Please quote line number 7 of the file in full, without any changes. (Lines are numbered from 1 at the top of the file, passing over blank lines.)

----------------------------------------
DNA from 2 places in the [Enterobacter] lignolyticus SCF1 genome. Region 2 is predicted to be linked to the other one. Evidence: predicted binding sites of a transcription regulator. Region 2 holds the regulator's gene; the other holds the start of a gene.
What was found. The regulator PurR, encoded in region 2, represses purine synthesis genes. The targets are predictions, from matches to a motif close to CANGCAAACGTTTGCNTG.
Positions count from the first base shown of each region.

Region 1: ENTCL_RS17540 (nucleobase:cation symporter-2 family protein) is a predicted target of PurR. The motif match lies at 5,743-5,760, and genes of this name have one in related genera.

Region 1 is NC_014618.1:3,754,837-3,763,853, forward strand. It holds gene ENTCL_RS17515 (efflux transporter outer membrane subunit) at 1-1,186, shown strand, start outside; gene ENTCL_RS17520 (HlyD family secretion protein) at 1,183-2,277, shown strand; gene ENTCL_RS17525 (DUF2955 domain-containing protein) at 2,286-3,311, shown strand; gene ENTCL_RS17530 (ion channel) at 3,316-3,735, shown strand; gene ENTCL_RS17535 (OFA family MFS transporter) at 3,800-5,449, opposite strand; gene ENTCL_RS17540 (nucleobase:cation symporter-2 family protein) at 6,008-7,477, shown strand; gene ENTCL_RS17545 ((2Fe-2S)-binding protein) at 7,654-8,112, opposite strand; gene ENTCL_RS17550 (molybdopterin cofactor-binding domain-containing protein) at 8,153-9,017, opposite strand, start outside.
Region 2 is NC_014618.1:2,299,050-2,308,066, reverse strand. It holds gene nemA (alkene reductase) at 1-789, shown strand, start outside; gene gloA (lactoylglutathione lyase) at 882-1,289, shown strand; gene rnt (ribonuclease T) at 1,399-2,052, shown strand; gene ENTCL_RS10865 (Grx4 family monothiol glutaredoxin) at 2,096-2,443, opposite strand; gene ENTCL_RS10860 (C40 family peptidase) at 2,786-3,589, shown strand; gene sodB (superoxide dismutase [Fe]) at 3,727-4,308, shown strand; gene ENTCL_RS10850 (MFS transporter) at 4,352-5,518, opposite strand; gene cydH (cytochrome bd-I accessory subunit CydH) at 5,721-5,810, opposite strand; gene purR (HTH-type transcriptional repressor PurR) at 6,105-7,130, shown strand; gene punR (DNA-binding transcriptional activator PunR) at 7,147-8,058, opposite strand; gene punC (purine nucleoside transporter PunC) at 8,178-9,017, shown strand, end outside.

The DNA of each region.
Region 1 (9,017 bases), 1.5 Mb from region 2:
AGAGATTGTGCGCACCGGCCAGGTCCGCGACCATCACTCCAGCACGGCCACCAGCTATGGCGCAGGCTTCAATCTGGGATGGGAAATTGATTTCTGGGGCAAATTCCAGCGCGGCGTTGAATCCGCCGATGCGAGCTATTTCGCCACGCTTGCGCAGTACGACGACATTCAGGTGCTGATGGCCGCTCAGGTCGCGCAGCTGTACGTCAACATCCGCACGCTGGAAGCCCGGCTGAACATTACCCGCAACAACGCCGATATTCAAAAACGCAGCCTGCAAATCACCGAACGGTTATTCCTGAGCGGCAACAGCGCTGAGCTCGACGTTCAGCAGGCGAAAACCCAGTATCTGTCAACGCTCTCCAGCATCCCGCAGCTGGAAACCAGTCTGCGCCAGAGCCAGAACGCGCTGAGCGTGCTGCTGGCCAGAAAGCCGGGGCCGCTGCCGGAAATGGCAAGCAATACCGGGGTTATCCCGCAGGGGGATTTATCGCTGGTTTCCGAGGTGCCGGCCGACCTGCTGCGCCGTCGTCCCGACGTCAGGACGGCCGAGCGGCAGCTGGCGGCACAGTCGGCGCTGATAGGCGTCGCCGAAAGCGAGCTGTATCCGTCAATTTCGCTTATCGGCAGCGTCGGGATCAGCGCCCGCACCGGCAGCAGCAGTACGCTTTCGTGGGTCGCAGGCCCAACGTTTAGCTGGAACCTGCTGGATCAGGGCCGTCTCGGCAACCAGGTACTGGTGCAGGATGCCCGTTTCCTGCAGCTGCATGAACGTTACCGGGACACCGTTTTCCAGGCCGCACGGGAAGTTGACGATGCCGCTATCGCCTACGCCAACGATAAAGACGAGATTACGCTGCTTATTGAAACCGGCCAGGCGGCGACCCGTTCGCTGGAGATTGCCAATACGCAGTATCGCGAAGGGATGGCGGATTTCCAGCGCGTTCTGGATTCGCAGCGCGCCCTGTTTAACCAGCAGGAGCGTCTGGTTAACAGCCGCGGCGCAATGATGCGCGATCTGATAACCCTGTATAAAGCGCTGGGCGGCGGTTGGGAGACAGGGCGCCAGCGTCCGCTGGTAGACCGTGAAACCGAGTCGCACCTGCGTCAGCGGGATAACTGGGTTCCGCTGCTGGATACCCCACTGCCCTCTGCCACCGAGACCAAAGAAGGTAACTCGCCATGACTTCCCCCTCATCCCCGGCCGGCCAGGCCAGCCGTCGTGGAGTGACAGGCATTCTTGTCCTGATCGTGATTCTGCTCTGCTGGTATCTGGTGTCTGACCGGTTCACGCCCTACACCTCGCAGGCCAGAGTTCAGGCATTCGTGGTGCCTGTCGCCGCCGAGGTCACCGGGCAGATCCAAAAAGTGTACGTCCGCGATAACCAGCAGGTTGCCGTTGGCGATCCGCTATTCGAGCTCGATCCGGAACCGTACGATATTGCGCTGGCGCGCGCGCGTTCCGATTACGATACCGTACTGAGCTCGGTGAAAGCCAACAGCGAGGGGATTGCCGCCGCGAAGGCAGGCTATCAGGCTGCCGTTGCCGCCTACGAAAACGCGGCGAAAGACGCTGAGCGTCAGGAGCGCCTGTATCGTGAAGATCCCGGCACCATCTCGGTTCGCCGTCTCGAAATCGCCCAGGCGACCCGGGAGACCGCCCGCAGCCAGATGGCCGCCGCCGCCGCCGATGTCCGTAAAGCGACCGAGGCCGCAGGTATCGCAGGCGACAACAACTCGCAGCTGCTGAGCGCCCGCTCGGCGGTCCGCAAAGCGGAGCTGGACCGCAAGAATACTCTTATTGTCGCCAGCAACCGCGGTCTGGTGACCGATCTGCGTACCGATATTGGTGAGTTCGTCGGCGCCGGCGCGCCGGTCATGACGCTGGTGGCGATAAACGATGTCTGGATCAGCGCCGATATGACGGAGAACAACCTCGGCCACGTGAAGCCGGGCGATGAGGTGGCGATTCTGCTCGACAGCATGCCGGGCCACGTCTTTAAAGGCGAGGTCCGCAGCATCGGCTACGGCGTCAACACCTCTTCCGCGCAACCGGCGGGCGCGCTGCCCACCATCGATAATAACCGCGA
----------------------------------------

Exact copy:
The DNA of each region.